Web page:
President Barack Obama declared federal emergencies in Louisiana and Mississippi, freeing up federal aid for affected areas
It was half past four in the morning when Samuel George realised that the levees had broken. That was when a tide of muddy water started seeping into the living area of his single-story trailer home, in the New Orleans suburb of Braithwaite.
With his electricity knocked out, George, 53, stumbled to the front door. But it wouldn't budge. Trapped in the darkness, with a hurricane roaring outside, water levels starting to rise, rapidly, and no obvious escape route, he began to fear for his life.
"I kind of panicked," he recalled. "When I finally did get the door open a little bit, the first thing I saw was my porch floating away. That was what had been blocking it. The water was initially around my ankles, but within a couple of minutes it was coming to my waist. So I went outside, and climbed up a tree on to my roof."
As day broke, George witnessed devastation. His home town, built a stone's throw from the Mississippi, roughly 20 miles downstream of central New Orleans, was under 12ft of water. Residents like him, who had stayed behind to ride out Hurricane Isaac, were marooned in attics and on roofs.
"I could see my neighbour. But my cousin and her boyfriend, who live over the road, they never made it to their roof. So I'm certain they're dead. I'm almost positive. The water was all the way up to the top of the building, and no one had got outside, so I don't see how they could have survived." George spent seven hours outside, praying that his perch would remain above water as gale force winds and torrential rain continued to lash New Orleans. By the time rescuers arrived, in a boat, to take him to safety, he was cold, wet, and exhausted.
"The storm went on so long. It was completely weird," he said. "At one point, a deer swam up and climbed on to my roof. Then an armadillo did, too. The boat that eventually rescued me took the animals away too. I was in kind of a daze. Everything I own was in that trailer. And now it's gone."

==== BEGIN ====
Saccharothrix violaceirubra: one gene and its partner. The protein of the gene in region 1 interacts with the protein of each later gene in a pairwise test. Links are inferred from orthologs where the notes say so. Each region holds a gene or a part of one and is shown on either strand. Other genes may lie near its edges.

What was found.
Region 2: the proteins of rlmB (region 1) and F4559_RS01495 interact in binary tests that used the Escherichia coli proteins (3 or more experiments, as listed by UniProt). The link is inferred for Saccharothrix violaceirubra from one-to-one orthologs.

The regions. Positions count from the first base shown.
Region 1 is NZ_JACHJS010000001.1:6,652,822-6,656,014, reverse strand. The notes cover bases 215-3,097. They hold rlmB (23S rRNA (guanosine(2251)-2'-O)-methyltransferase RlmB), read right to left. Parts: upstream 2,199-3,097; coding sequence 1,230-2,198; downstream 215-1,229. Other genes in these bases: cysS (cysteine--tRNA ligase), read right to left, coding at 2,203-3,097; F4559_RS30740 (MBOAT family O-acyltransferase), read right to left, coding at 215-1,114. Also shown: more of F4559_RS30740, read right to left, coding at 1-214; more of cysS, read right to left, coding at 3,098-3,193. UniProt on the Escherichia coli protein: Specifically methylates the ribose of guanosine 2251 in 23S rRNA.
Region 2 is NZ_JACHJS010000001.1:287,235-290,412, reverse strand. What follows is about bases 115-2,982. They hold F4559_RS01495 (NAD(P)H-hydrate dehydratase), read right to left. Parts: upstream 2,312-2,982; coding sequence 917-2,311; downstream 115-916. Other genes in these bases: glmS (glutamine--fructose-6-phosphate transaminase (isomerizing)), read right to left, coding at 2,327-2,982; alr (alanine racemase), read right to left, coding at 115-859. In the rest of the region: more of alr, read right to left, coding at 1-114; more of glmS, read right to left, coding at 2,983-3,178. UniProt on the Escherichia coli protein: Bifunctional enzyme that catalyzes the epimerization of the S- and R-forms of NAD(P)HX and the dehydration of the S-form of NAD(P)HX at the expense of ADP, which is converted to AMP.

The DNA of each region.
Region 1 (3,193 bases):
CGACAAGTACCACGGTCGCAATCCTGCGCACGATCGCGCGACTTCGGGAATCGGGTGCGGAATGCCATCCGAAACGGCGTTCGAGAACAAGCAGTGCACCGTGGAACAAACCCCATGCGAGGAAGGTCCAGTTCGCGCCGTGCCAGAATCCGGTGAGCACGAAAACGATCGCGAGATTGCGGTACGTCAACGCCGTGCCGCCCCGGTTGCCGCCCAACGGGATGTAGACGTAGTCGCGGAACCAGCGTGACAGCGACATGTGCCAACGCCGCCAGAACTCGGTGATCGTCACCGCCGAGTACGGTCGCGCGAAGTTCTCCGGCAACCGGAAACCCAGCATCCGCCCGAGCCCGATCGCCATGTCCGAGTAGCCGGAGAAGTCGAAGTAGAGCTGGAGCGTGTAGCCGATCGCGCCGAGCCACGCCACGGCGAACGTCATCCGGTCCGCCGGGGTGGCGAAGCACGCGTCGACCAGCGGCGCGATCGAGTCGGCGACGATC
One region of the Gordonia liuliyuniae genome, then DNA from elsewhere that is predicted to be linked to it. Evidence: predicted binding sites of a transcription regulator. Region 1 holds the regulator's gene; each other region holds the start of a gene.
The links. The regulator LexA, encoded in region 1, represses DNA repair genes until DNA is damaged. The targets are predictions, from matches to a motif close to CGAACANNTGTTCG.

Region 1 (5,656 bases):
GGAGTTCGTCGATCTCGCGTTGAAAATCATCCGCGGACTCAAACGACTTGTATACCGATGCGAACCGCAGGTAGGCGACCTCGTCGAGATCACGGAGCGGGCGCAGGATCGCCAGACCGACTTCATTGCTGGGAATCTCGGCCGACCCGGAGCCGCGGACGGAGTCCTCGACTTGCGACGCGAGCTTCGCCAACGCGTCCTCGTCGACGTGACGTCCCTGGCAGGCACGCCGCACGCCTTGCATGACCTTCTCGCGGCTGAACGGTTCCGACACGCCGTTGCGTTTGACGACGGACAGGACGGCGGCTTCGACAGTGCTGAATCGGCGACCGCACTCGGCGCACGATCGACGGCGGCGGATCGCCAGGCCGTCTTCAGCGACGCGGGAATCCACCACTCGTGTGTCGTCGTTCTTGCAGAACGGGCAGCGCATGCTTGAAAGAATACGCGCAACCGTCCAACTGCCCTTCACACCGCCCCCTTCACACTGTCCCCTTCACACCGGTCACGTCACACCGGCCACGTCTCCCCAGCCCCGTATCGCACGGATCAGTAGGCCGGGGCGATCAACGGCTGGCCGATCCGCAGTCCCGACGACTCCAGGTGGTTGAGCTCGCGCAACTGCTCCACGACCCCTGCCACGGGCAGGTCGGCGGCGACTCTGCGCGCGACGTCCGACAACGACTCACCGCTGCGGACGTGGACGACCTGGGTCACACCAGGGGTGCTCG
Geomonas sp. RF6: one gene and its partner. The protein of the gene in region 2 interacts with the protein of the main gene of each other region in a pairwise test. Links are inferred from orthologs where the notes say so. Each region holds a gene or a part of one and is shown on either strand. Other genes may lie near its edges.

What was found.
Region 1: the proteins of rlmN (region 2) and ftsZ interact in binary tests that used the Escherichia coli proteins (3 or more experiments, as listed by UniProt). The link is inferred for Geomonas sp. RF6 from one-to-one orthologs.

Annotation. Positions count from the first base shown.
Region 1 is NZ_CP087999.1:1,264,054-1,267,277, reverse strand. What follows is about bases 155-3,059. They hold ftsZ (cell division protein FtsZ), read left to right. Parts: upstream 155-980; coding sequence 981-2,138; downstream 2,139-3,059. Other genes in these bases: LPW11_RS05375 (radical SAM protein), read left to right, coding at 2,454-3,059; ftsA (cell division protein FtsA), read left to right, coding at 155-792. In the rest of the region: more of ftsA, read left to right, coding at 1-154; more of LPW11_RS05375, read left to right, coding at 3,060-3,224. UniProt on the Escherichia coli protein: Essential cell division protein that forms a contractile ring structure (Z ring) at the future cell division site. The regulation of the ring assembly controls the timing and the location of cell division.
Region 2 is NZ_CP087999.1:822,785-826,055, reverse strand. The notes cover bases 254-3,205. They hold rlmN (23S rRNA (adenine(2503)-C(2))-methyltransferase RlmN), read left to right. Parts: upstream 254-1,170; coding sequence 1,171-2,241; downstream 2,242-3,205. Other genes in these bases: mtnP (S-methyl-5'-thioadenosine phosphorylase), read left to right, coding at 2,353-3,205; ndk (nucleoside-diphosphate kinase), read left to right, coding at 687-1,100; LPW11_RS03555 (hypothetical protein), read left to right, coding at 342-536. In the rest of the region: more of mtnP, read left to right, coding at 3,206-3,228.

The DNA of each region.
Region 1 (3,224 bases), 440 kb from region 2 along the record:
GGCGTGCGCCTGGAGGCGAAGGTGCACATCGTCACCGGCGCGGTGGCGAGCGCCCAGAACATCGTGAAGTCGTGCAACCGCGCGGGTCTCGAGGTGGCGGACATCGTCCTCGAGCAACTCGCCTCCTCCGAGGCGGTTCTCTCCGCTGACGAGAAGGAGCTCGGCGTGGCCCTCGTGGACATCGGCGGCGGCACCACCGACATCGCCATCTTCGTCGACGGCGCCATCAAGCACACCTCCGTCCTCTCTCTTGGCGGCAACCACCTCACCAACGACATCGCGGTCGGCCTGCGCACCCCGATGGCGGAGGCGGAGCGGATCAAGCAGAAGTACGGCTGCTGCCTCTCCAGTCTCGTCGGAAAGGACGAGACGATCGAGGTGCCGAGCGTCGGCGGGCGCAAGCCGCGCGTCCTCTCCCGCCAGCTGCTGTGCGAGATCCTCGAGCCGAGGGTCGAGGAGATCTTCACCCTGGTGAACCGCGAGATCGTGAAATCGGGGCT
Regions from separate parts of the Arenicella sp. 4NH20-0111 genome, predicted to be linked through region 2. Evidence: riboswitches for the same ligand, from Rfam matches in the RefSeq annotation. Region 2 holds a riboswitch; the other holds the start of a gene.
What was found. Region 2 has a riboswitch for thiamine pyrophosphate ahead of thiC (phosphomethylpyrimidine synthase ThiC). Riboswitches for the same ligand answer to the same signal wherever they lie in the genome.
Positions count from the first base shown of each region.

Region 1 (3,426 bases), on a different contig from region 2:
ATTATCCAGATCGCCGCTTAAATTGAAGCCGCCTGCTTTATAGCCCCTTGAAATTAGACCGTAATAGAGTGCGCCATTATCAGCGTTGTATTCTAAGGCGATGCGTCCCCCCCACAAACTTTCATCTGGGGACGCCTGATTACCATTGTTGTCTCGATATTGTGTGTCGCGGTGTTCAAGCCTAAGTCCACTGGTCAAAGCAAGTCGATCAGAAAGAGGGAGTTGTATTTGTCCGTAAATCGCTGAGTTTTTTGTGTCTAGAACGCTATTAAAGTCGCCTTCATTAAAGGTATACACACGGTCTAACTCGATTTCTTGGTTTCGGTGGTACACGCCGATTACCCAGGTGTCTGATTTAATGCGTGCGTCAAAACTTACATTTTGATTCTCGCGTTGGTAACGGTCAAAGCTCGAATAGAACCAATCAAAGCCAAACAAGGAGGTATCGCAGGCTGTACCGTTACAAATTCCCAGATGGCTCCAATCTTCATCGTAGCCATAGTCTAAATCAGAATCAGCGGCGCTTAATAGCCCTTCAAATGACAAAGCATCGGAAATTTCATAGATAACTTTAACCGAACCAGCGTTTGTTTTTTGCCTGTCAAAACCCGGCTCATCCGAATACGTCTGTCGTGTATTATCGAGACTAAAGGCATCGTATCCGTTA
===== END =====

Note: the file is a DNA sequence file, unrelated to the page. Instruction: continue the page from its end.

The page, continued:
Yesterday, 24 hours after his ordeal began, George woke up on a camp bed at a YMCA in the town of Belle Chasse. With him were roughly a hundred other refugees from Plaquemines Parish, a semi-rural district which appears to have been hardest hit by the Category One hurricane.
Isaac, which had been downgraded to a Tropical depression and was sweeping northwards into the state of Mississippi yesterday, was thankfully no Hurricane Katrina. That storm made landfall exactly seven years earlier, devastating swathes of New Orleans, and killing more than 1,800 people.
This week, by contrast, has so far seen just two confirmed storm-related deaths (though more are likely to emerge as the storm waters subside). Flood defences recently added to central New Orleans prevented major residential areas from flooding, and damage to the city centre – which experienced powerful wind and torrential rain for roughly 36 straight hours – appears to be cosmetic.
Across Lake Pontchartrain, to the north, there has been localised flooding, thanks to torrential rain (up to 20ins), and several thousand homes were evacuated in the town of Slidell yesterday. But to most residents, the biggest inconvenience has been a dawn-to-dusk curfew, to deter looting, and ongoing power cuts, which have affected more than 700,000 people.
That was scant consolation to the residents of Plaquemines Parish, though.
Some of their neighbourhoods experienced worse damage than during Katrina, and waters were still around 10ft deep in Braithwaite last night. Terry Rutherford, of the local Sheriff's department, told i that a total of around 800 refugees were now being housed in several local school halls and government buildings.
"If this had been a normal hurricane which moved in and blasted us for a couple of hours, we would have been fine," he said. "But Isaac just sat there, and we got the worst of it. It was incredibly slow moving, and that's what caused us trouble."